As I lie in bed, my thoughts spiral saying, “You’re a horrible mother. You’re a horrible writer. You’re a horrible person.”
A journey from dark days of mental health institutionalization and repeated electroconvulsive therapy treatments, to a successful advocacy career.
On losing my mind with bipolar disorder, the bottom line is this: I need to take my medication, no matter how much faith I possess.
“What could go wrong for someone who has panic attacks in large crowds at an event regularly attended by 20,000 people?” — Sheila Hageman
Depression tricks you into thinking that you are completely alone when, in fact, you are the opposite. No one is truly alone.
The doctors recommended that I receive an Honorable Discharge from the Army with a 100% Disability Rating: not what I had planned for my life.
Managing bipolar disorder behavior involves more than medications. Changes in mood are affected by factors in our environment.
A therapist writes with humor and passion about her struggles with panic attacks, generalized anxiety disorder, and an eating disorder.
This was not exactly the learning I wanted when I went to graduate school, but the lifelong journey of becoming a therapist, is the therapy I have needed.
Despite getting progressively better at social interaction, dating with schizophrenia is just too much and, every time I try, I crash and burn.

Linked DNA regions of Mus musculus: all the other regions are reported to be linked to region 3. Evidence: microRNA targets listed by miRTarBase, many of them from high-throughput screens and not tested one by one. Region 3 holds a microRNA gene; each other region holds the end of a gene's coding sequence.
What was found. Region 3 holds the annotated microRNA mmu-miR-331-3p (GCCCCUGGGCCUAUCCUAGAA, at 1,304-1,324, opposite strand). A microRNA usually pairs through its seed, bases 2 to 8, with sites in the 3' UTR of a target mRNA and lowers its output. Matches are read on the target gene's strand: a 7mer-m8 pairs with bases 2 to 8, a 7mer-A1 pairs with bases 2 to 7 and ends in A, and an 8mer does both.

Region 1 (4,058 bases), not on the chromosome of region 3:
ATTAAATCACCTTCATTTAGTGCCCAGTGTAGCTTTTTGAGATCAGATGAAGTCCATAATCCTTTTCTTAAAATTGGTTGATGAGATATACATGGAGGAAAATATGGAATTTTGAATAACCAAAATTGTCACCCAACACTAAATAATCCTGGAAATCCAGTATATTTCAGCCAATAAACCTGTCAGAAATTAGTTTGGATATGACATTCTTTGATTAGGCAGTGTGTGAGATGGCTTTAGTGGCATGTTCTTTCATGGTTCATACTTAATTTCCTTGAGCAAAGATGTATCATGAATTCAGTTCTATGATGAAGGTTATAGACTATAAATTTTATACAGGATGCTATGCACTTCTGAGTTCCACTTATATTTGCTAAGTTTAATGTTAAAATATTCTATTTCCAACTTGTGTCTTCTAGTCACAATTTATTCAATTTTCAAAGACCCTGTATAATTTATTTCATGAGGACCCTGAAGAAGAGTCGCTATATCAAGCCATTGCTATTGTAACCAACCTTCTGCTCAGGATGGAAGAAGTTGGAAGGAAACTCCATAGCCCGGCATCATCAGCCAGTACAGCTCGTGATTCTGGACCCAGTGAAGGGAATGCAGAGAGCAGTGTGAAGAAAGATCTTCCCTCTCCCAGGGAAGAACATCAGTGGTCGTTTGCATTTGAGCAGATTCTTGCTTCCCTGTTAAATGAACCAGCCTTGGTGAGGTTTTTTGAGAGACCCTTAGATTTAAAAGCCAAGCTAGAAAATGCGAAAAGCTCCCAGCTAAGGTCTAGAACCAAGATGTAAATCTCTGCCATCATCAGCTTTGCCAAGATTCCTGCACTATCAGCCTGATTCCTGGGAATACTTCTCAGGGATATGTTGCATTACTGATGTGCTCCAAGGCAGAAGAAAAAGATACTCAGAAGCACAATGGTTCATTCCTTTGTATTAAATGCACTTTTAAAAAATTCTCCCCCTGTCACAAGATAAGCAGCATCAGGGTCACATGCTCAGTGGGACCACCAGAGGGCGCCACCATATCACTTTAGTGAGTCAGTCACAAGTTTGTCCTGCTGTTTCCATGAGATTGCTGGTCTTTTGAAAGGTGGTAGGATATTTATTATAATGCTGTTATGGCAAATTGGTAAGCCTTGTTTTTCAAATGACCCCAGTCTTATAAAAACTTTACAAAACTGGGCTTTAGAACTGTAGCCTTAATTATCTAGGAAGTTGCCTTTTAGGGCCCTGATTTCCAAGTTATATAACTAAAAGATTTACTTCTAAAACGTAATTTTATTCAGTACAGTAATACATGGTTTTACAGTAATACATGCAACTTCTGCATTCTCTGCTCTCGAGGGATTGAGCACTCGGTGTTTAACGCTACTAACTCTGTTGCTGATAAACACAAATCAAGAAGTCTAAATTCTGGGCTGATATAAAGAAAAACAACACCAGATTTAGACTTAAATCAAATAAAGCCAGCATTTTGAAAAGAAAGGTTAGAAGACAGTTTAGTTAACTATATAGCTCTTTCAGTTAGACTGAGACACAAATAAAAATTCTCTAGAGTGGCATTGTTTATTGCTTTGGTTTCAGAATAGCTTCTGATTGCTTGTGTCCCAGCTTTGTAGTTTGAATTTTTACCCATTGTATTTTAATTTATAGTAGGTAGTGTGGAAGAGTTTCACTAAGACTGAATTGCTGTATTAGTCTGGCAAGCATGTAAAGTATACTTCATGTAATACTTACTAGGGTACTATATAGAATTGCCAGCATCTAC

Still, I resisted. For several years, I didn’t want to accept that the push and pull of depression was a permanent part of me.
The media is so quick to pick up the mental illness scapegoat because it knows that people need to blame the tragedy on something.
There is only one thing that gets me through the bipolar cycles and that is time. It is a cliché but, during my cycles, the only way is through.
After traveling with depression, I know that I am a powerful being who overcame the dragon blowing fire into my brain. I fought, and I won.
I keep publishing because people say my writing about mental health has shed light onto something they have had a lot of trouble understanding.
I focus my work on helping folks navigate sex and depression on their own and with their partners so that everyone feels supported and safe.
I am plagued with obsessions and addictions. On default I use mental compulsions (avoidance, reassurance seeking, mental rituals, etc.) to seek relief.
Therapy can change lives, though there are bumps and valleys in the therapeutic process. I’ve found it makes for a happier state of being in the long run.